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Volume XI Issue II

November 2017

Diplomacy Hosts “Prayer for Peace”

Nuclear Correspondence: Pyongyang’s Letter to Australia

Felipe Bueno Editor-in-Chief “This will be our reply to violence: to make music more intensely, more beautifully, more devotedly than ever before.” These words, uttered by the great American composer Leonard Bernstein, served as the inspiration for Seton Hall University’s Prayer for Peace Concert: The Power of One Voice. The second in a trilogy of classical music concerts dedicated to peace, Friday October 27’s Prayer for Peace was hosted by the School of Diplomacy and International Relations and the College of Communication and the Arts. The Prayer for Peace brought together the Seton Hall University Chorus and the larger Seton Hall University community with the MidAtlantic Opera Orchestra at the New Jersey Performing Art Center’s Prudential Hall. The concert was conducted by Assistant Professor and Director of Choral Activities Jason Tramm, and Organized

Adin Dion Staff Writer

The SHU Chorus and MidAtlantic Opera Orchestra perform.

by Associate Dean of External Affairs, Elizabeth Halpin. As friends, family, faculty, and students congregated together for this celebration of a single voice’s ability to instigate peace, Dean Halpin took the stage to give her opening remarks. “We live in dividing times.” She began, “We often seek dividing words. Today we will receive music and words that invite us to move beyond, seeking what unites, longing for what keeps us alive

Photo Courtesy of Vince Marchese.

and together.” Professor Tramm then took the stage to introduce a special guest and honoree of the evening: Luna Kaufman. Ms. Kaufman was a young Jewish girl in Poland when she was incarcerated in a death camp near Warsaw. Along with 70 of her family members, she was subjected to the horrors of the holocaust. One day, during what she was later told was the American Liberation of Poland, she saw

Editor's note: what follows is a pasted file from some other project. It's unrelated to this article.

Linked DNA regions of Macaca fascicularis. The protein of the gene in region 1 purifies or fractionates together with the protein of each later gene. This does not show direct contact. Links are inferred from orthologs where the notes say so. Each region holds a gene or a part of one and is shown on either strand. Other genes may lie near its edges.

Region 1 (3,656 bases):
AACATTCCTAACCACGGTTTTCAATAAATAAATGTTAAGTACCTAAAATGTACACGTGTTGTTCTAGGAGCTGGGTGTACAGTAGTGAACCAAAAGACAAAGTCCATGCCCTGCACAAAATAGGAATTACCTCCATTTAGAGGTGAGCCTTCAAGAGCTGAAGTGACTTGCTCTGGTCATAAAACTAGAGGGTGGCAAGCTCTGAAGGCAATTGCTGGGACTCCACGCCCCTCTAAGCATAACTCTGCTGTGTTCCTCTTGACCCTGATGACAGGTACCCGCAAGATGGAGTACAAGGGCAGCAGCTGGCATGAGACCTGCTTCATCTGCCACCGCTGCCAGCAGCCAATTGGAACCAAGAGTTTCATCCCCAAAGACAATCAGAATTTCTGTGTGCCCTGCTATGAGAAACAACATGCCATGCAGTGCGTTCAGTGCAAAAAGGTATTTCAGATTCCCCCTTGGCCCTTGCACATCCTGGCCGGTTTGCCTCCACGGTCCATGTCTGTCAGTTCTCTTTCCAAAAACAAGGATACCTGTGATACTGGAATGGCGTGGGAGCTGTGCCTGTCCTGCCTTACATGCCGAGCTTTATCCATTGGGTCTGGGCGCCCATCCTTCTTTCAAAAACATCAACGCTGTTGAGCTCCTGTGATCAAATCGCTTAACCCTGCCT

a light which she thought was her salvation. Instead, it was the owners of a manufacturing plant purchasing the people in her concentration camp to serve as slaves in a German Factory. Of her 70 family incarcerated, only her and her mother survived. After her liberation, Ms. Kaufman moved to New Jersey and became an educator, activist, author, and lecturer. Ms. Kaufman’s connection Continue on page 11..

North Korea yet again made a statement to posture its nuclear power. This time in a letter, the hermit kingdom responded to sanctions, President Trump’s rhetoric, and its resolve to maintain arms. Australia’s parliament received this letter, despite it being addressed to the “Parliaments of Different Countries.” Contrary to the intended goal of the letter, world leaders remain no more abreast of the situation than before they received the letter. In recent months, the DPRK has attempted to increase its status as a nuclear power with the capability to launch attacks against the continental United States and its territories. This, along with blatant human rights abuses, reports Reuters, led to severe sanctions against the already isolated country. This round of sanctions has the potential to affect the country more than usual, as this round focused on financiers who illegally send money into the country.

With most of its outside support coming from China, who is trying to distance its self from the Kim regime, North Korea is running out of options. The mix of sanctions, and development of hydrogen bombs and long range missiles, according to CNN, could very well incite the country to issue further threats. Guam, Japan, and Australia all raised threat levels. It appears, however, nothing in the letter gave the international community any increased reason for concern. CNN reported that Australian Foreign Minister Julie Bishop noted that use of a letter is itself an indicator of fear in the DPRK. North Korea usually communicates with the outside world in other ways. CNN also noted that by the country writing the letter, Australian officials believe they are showing that they are feeling the pressure from an allied military and sanctions. The contents of the letter essentially criticized the actions of President Trump. After DPRK officials threatened to Continue on page 4..

Merkel Sets Limit on Accepted Refugees Concern Remains Over Ethics of

Kyrgyzstan Presidential Election Taylor Cain Staff Writer

Deep divisions could lead to an EU split.

Vincent Verdile Staff Writer German Chancellor Angela Merkel, the leader of the Christian Democratic Union, alongside Horst Seehofer, the leader of the Christian Social Union, announced that they are